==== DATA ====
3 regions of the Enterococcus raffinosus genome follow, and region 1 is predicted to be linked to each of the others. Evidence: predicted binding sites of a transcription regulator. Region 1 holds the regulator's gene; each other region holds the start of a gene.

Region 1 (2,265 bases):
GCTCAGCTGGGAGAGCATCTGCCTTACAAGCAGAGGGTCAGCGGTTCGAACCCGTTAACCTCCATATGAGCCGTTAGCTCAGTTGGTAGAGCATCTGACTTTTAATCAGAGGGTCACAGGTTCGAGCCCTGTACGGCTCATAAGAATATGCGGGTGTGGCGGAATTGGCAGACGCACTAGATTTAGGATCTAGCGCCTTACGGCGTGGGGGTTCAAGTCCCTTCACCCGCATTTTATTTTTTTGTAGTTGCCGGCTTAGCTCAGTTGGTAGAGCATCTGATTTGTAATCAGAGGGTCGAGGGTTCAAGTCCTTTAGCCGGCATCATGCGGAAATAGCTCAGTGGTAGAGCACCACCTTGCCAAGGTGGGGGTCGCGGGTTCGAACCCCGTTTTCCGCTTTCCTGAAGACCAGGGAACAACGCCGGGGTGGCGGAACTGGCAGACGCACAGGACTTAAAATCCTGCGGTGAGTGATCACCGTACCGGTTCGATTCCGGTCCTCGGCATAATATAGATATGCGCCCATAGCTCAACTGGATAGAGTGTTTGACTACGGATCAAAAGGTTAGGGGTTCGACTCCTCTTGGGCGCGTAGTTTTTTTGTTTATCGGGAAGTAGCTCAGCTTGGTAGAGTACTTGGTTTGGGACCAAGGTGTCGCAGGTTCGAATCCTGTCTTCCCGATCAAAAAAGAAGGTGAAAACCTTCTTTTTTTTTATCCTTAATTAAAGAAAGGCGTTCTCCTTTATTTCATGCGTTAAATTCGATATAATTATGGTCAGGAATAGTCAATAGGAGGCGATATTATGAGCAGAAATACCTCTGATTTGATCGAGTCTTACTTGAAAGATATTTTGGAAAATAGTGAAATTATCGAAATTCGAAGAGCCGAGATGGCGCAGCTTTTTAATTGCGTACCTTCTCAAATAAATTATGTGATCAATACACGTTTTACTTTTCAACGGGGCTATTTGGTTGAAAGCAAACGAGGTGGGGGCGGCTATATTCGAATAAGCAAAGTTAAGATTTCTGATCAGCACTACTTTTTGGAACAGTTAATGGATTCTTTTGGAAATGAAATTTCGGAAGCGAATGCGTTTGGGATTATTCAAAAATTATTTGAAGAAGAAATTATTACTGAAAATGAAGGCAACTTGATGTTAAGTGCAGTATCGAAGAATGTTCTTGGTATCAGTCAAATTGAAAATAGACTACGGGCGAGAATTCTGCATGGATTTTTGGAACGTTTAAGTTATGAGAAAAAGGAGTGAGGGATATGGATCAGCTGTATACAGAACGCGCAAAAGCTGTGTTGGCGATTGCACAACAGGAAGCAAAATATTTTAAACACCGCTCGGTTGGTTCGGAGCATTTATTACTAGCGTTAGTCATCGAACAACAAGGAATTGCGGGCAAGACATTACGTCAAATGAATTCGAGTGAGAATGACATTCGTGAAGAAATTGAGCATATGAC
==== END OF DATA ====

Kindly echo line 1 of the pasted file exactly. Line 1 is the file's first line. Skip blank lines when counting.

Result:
3 regions of the Enterococcus raffinosus genome follow, and region 1 is predicted to be linked to each of the others. Evidence: predicted binding sites of a transcription regulator. Region 1 holds the regulator's gene; each other region holds the start of a gene.